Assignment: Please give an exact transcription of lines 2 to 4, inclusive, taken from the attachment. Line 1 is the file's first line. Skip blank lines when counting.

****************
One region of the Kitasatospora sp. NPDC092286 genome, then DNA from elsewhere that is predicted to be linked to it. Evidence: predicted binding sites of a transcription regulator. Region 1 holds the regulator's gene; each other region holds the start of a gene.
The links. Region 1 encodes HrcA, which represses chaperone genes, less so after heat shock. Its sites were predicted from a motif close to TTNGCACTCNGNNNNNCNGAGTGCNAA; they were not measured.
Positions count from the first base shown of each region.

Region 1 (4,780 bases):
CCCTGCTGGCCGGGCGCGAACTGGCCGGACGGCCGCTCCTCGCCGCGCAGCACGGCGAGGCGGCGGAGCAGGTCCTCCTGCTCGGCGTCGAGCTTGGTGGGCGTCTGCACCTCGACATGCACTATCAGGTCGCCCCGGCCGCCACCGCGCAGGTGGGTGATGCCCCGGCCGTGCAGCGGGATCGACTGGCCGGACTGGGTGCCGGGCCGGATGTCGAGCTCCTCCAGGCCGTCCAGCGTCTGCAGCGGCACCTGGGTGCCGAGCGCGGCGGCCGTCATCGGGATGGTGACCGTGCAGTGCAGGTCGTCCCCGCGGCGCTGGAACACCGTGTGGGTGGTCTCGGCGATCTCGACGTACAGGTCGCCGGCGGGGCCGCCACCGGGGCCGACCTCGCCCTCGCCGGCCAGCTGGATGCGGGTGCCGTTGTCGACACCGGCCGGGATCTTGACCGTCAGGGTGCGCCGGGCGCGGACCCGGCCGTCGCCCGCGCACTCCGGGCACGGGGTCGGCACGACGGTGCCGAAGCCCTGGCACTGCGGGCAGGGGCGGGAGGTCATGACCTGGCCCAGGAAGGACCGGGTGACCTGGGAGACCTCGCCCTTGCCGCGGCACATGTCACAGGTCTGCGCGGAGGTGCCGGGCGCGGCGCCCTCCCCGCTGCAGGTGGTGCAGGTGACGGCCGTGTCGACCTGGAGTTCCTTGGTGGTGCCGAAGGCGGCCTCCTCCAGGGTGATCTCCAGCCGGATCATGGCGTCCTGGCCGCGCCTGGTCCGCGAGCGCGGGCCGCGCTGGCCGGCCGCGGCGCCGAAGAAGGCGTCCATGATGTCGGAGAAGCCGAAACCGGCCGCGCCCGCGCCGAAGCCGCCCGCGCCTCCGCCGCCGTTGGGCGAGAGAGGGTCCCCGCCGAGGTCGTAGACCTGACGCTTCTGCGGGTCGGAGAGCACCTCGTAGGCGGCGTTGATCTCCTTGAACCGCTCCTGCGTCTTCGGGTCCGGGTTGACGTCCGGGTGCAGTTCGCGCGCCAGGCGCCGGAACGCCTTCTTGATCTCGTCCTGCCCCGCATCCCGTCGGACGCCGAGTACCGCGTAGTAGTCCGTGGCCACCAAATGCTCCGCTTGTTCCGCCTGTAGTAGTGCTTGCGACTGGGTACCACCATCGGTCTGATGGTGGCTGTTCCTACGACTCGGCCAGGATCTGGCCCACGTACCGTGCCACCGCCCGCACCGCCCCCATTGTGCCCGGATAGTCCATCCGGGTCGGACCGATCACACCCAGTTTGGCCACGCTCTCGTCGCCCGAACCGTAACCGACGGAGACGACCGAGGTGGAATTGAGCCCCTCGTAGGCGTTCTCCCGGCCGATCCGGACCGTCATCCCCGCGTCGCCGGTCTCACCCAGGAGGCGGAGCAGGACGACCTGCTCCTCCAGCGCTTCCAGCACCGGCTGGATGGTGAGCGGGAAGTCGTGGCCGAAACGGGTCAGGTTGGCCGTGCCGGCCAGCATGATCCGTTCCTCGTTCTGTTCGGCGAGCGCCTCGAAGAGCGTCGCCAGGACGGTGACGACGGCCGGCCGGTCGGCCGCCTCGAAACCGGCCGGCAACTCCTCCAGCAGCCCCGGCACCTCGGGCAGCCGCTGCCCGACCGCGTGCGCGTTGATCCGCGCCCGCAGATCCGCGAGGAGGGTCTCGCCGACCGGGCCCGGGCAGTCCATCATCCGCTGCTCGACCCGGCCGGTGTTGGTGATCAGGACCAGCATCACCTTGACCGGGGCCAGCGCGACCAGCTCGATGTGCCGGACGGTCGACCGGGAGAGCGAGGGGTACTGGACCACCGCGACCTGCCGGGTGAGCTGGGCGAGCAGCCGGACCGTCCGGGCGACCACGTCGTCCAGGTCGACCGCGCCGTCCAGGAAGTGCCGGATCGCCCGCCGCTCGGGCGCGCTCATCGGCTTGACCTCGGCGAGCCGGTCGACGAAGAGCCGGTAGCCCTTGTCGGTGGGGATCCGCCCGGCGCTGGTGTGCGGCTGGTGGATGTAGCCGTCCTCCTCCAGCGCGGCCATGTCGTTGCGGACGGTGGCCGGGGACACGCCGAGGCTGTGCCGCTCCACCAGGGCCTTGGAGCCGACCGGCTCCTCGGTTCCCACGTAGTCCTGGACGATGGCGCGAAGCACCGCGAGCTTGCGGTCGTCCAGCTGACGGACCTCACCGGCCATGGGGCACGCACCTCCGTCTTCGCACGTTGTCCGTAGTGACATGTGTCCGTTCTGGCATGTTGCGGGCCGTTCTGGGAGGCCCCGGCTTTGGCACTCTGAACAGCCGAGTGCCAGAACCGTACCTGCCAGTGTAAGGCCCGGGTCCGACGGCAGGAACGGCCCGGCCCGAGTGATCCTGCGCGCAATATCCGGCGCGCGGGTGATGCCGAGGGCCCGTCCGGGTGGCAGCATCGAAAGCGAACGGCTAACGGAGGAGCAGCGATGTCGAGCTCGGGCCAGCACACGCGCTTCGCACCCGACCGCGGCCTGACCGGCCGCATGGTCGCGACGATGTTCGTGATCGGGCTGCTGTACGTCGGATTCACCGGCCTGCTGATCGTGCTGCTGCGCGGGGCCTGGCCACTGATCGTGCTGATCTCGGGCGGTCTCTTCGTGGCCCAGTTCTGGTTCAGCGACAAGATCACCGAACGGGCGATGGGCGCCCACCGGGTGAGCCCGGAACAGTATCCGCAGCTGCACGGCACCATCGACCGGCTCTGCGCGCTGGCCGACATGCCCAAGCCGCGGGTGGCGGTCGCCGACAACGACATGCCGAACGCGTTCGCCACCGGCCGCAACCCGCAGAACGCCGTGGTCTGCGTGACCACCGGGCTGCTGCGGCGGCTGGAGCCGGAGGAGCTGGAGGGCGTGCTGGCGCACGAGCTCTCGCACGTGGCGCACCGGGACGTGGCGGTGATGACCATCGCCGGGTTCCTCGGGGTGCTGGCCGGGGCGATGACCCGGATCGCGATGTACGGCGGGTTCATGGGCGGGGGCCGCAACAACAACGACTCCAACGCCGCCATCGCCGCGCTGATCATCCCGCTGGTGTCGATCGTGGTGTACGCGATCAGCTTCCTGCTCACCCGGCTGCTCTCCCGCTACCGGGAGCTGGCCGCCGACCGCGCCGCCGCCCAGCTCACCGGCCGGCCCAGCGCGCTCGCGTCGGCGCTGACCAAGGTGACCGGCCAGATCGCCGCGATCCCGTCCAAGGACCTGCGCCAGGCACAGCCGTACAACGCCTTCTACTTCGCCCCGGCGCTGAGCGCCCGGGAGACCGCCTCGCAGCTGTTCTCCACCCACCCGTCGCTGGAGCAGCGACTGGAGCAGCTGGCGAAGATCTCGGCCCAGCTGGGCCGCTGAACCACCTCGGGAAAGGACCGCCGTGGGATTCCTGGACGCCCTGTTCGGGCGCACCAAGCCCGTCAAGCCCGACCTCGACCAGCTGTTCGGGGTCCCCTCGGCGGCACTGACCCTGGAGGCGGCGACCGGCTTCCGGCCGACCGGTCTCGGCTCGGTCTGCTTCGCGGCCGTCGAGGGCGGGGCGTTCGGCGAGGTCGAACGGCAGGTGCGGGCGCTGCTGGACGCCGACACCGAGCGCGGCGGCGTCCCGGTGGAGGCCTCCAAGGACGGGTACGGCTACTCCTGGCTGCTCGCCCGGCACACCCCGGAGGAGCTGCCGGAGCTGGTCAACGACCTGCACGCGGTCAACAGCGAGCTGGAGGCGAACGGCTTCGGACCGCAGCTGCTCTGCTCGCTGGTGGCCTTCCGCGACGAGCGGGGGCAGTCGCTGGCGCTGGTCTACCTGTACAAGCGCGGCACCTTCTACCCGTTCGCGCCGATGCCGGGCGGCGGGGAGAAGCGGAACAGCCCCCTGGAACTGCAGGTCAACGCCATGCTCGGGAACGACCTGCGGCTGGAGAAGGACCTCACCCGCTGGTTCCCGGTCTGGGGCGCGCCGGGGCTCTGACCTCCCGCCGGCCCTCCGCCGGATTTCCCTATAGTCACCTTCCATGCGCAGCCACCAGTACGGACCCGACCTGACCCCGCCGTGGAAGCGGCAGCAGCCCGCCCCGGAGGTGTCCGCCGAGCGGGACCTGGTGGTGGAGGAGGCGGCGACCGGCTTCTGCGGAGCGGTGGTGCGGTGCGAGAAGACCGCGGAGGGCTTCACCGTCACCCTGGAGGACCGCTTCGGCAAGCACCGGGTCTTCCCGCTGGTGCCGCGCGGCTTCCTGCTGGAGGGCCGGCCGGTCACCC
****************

The links. Region 1 encodes HrcA, which represses chaperone genes, less so after heat shock. Its sites were predicted from a motif close to TTNGCACTCNGNNNNNCNGAGTGCNAA; they were not measured.
Positions count from the first base shown of each region.

Region 1 (4,780 bases):